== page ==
Do you think you can relate to Tim’s struggles more having recently gone through your own with battle drug addiction?
T: “It’s not a dissimilar journey, that’s for sure.”
How are you with it now?
T: “For years I was like many of those people who bottle it up – I didn’t really want to talk. I used to be worried about things like… not just like the simple stuff, like what everyone thought, but I used to be worried about things like, ‘Oh, I won’t get into America if I talk about having problems with addiction.’
Basically I was in fear of people knowing that stuff about me, but actually I was forced to get well because otherwise the only route was impending death from where I was. So I had to make changes and I spent a lot of time in therapy and realised that when you talk about this stuff to someone else, that kind of dark stuff loses power, because you’ve placed it somewhere else in the context of something relational, you talk to someone about it. So then translating that into talking about your problems with a journalist or in the media, it didn’t feel scary anymore it just felt like that’s who I am and those are the problems I’ve had. So I don’t really mind who I talk to about it. Of course there are certain details I don’t want to talk about, but for the large part, I found it liberating, really.”
Do you think being back in the band has helped you?
T: “I feel more confident in the band these days. I don’t know whether that’s related or not really, but I’m probably happier.”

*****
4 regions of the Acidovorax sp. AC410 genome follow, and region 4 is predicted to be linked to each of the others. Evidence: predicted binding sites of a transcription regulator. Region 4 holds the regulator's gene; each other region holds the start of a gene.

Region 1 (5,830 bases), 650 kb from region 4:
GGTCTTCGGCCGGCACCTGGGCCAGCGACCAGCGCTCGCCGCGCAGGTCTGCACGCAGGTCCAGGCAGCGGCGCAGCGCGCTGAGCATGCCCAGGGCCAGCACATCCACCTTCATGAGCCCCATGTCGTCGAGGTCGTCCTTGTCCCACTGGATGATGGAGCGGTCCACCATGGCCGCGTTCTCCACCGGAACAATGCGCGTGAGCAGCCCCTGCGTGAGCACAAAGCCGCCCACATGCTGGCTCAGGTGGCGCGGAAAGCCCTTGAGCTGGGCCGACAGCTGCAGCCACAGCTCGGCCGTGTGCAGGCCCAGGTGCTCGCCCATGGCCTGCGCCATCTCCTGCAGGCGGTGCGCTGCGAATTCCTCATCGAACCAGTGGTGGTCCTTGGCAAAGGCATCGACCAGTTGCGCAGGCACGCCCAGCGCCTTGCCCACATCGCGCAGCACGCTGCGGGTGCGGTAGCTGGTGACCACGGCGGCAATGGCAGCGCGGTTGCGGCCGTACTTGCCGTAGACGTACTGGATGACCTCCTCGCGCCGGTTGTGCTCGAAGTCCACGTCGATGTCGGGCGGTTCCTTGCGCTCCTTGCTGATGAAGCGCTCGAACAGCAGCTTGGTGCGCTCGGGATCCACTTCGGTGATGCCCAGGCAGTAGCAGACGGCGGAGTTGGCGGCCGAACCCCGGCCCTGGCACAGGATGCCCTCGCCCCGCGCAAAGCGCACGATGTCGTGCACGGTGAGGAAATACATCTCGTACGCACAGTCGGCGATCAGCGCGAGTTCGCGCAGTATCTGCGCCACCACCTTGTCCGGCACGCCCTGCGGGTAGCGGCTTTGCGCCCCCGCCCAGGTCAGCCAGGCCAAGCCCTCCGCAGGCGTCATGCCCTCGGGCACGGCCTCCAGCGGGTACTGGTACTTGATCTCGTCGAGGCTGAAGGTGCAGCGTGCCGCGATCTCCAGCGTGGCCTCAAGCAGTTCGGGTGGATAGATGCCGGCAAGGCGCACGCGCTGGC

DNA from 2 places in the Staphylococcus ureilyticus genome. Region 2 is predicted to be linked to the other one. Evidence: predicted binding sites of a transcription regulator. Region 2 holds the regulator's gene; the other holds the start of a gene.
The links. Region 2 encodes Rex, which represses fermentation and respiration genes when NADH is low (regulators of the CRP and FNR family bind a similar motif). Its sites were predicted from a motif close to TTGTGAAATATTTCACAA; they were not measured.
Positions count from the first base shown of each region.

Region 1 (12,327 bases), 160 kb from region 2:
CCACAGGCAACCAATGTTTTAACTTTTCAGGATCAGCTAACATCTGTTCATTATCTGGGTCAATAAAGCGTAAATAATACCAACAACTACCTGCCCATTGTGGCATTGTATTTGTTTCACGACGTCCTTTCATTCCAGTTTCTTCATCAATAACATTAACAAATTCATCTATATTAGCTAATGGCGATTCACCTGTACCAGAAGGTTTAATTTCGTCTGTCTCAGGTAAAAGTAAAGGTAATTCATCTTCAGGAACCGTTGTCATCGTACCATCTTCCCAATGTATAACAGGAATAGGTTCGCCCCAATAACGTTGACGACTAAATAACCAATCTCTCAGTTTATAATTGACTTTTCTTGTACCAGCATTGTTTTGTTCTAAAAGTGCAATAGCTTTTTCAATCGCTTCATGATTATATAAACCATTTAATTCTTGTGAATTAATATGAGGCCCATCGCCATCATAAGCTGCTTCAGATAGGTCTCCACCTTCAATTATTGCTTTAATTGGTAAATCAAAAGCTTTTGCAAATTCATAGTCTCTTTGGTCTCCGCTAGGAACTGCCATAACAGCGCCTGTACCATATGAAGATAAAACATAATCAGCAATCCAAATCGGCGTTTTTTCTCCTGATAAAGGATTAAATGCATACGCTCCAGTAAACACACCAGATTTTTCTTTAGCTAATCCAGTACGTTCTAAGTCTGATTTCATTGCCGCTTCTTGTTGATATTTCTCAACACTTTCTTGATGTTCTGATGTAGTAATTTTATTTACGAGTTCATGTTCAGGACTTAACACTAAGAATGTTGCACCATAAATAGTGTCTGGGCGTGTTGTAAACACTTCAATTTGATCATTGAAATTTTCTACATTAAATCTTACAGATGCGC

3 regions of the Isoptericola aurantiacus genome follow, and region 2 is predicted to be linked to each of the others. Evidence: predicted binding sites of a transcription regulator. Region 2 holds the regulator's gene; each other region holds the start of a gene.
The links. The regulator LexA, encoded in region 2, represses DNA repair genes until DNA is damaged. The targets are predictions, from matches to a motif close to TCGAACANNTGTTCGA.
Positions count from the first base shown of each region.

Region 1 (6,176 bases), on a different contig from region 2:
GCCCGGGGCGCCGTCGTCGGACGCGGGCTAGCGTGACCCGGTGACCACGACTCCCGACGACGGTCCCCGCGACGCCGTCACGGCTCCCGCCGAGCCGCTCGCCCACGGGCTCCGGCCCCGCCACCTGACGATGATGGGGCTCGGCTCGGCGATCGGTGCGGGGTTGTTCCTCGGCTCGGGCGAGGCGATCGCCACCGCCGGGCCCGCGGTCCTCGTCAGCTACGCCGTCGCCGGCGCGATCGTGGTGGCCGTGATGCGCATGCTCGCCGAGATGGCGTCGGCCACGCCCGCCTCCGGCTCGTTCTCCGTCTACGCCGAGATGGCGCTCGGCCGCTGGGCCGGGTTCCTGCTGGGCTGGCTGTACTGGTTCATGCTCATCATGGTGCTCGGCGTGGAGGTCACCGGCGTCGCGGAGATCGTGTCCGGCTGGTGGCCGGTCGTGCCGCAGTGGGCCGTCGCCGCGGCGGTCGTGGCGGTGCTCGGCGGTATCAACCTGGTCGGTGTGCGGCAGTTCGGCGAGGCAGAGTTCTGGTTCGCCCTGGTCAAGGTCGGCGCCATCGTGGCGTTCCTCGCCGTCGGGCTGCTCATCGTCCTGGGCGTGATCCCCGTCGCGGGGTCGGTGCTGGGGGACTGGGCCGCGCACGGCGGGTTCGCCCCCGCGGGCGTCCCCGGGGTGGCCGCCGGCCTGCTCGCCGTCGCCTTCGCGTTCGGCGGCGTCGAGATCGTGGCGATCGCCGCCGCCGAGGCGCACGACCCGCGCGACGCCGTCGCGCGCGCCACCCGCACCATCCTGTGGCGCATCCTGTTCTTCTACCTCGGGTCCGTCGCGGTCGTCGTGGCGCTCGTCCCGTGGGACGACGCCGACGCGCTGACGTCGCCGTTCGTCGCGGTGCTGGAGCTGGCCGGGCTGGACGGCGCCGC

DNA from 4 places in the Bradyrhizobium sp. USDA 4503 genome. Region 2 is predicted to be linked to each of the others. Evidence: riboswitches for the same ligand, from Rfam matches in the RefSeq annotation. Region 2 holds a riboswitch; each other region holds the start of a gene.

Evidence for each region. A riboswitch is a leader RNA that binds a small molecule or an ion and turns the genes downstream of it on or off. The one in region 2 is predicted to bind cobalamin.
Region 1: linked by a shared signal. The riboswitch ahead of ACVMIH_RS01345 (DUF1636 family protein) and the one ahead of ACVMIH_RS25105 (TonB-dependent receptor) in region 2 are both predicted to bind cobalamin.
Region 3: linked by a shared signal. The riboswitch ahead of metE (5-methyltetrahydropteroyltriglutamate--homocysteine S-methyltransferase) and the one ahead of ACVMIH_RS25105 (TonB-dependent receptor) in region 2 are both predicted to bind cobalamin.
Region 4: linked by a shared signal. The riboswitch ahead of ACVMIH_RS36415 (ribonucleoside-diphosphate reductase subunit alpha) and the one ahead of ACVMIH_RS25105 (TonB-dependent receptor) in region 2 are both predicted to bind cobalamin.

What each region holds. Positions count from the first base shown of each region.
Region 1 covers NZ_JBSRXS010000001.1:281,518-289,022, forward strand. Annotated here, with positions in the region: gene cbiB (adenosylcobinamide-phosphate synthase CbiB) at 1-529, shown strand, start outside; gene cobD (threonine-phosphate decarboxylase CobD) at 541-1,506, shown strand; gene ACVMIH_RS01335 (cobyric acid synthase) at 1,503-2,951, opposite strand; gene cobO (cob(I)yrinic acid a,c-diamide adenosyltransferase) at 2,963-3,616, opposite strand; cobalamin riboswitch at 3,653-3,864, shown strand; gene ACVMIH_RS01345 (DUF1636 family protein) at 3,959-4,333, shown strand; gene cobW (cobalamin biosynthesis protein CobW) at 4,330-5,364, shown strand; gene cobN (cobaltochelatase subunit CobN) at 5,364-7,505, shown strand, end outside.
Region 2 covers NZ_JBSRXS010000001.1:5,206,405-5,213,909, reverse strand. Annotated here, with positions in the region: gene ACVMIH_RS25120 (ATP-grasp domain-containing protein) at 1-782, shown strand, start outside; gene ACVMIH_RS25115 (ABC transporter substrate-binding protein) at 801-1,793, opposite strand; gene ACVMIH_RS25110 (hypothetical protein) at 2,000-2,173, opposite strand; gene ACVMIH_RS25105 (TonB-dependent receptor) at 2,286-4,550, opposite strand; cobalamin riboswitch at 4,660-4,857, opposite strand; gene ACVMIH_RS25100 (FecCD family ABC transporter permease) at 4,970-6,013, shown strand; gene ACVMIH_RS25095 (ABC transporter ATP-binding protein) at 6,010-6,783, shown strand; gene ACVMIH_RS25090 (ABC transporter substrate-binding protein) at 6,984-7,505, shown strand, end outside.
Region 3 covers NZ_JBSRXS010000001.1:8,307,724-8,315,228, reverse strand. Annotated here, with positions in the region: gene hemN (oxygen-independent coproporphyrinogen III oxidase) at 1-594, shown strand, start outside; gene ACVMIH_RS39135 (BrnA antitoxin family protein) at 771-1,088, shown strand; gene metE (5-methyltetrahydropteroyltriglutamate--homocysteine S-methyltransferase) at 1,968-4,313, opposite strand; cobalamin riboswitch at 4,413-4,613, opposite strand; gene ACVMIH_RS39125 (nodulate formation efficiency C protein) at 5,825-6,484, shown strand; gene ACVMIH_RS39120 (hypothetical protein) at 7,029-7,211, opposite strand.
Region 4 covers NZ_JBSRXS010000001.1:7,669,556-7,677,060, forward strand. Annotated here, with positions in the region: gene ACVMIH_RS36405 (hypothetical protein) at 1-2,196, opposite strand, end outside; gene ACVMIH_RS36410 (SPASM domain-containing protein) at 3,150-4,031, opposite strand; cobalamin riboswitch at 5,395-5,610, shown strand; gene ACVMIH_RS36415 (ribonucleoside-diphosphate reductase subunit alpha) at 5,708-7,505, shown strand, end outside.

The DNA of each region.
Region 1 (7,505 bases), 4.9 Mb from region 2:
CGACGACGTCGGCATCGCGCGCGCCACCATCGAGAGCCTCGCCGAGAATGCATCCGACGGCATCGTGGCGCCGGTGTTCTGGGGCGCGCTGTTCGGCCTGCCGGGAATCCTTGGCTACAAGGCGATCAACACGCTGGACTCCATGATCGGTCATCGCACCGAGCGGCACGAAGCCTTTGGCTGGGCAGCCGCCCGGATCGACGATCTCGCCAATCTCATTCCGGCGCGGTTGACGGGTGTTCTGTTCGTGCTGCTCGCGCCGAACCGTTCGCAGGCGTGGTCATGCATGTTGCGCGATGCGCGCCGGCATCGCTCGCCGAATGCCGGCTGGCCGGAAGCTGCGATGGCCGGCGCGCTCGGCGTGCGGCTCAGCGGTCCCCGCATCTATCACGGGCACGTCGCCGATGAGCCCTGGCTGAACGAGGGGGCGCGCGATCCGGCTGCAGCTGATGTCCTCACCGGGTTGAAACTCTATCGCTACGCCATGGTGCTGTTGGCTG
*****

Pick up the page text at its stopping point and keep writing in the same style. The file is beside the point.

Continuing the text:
Do you feel any pressure to get to number one, as all your previous albums have?
R: “We made this record for ourselves really and I don’t think we thought it was going to happen two years ago and here we are. So, it doesn’t really matter, does it?”
T: “It would be nice and we’ll probably feel a bit like, ‘aww’ if it doesn’t because it’ll break the streak, but really it doesn’t matter.”
You know it comes out on the same day as Liam Gallagher’s, right?
T: “Why is it we’re always up against the Gallaghers? No doubt he’ll be slagging us off. Actually that’s normally Noel, isn’t it? Noel’s normally the one who slags people off in the lead up to an album coming out. I think Liam is probably a bit more generous.”
R: “The guy who we made ‘Strangeland’ with us, Dan Grech, he made a record with Liam and said he couldn’t have been more down to earth, and also funnier. So, if it does come to verbal assaults I just hope they’re as funny as he’s said to be.”
You’re back together after all this time, but where do you see it going?
T: “I always wanted from the start just to see how making one record felt and I think we’re still in that place. I think it’s much harder these days because we have all got kids and it is more strain on your life. That’s why I think unless you live in a kind of perpetual state of being a teenager; it’s very hard to make it work – that’s why bands go their separate ways, because people get married and have kids. So there is that pressure. But having said that, so far it’s been really good.”
R: “It’s been really fun. We’ve not said we’re making another record after this, we’ll just see what happens.”
T: “Radiohead make records at a good pace these days, don’t they? They take their time, but they still make something really good each time. But you can tell that their priorities are changing. I mean when you start out, you’re like, ‘We just wanna be Number One and we just want to go places.’ Obviously, life is different when you’re older, there are more important things ultimately.”
Keane’s new album ‘Cause and Effect’ arrives September 20. Tickets for their BST Hyde Park show with Robbie Williams and Black Eyed Peas on July 14 are on sale here.